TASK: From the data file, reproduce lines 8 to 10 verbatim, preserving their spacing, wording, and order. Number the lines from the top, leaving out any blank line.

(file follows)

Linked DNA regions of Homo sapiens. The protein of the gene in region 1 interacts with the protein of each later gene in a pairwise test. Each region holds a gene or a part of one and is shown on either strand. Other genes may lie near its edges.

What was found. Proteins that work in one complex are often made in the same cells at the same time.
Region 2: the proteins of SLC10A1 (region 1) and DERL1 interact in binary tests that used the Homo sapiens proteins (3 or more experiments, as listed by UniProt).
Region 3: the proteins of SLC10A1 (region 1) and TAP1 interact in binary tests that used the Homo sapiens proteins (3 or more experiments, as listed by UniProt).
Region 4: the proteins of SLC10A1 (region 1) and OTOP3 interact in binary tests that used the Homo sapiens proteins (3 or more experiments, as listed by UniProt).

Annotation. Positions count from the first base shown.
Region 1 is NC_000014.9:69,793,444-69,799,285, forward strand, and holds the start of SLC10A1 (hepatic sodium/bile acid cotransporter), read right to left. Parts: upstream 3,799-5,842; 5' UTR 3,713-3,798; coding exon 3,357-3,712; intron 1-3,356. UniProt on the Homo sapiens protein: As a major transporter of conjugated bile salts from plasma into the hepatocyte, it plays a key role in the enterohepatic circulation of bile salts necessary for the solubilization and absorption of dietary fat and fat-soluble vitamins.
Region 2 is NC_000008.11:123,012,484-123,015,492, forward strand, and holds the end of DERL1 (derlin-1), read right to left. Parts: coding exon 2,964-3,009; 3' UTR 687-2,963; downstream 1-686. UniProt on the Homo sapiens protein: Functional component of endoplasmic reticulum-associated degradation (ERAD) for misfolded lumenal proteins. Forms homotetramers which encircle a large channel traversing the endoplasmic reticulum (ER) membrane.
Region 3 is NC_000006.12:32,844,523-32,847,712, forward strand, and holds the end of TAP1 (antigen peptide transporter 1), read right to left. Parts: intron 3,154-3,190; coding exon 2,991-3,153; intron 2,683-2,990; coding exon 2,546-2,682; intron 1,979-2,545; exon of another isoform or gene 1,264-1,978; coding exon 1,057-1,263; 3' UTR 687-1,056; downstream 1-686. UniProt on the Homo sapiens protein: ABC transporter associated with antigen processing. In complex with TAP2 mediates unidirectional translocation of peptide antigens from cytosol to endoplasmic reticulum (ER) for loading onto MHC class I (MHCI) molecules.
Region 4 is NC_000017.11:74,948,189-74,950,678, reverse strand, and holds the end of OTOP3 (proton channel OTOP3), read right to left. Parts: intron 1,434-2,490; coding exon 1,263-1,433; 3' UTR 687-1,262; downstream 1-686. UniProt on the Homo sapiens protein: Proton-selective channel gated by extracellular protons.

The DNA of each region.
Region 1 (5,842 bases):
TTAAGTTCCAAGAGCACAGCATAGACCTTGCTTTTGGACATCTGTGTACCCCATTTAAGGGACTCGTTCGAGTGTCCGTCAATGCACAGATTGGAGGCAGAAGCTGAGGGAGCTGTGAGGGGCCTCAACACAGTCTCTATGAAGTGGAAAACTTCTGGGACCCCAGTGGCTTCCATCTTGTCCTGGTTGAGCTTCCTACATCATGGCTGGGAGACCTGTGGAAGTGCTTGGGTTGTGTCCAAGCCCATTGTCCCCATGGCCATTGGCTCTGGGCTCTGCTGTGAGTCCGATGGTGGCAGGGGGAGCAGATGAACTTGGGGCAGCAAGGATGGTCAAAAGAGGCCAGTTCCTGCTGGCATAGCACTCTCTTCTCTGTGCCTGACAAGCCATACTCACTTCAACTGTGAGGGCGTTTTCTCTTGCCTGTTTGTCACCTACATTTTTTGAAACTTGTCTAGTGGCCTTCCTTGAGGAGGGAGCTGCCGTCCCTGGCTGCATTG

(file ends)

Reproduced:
Region 2 is NC_000008.11:123,012,484-123,015,492, forward strand, and holds the end of DERL1 (derlin-1), read right to left. Parts: coding exon 2,964-3,009; 3' UTR 687-2,963; downstream 1-686. UniProt on the Homo sapiens protein: Functional component of endoplasmic reticulum-associated degradation (ERAD) for misfolded lumenal proteins. Forms homotetramers which encircle a large channel traversing the endoplasmic reticulum (ER) membrane.
Region 3 is NC_000006.12:32,844,523-32,847,712, forward strand, and holds the end of TAP1 (antigen peptide transporter 1), read right to left. Parts: intron 3,154-3,190; coding exon 2,991-3,153; intron 2,683-2,990; coding exon 2,546-2,682; intron 1,979-2,545; exon of another isoform or gene 1,264-1,978; coding exon 1,057-1,263; 3' UTR 687-1,056; downstream 1-686. UniProt on the Homo sapiens protein: ABC transporter associated with antigen processing. In complex with TAP2 mediates unidirectional translocation of peptide antigens from cytosol to endoplasmic reticulum (ER) for loading onto MHC class I (MHCI) molecules.
Region 4 is NC_000017.11:74,948,189-74,950,678, reverse strand, and holds the end of OTOP3 (proton channel OTOP3), read right to left. Parts: intron 1,434-2,490; coding exon 1,263-1,433; 3' UTR 687-1,262; downstream 1-686. UniProt on the Homo sapiens protein: Proton-selective channel gated by extracellular protons.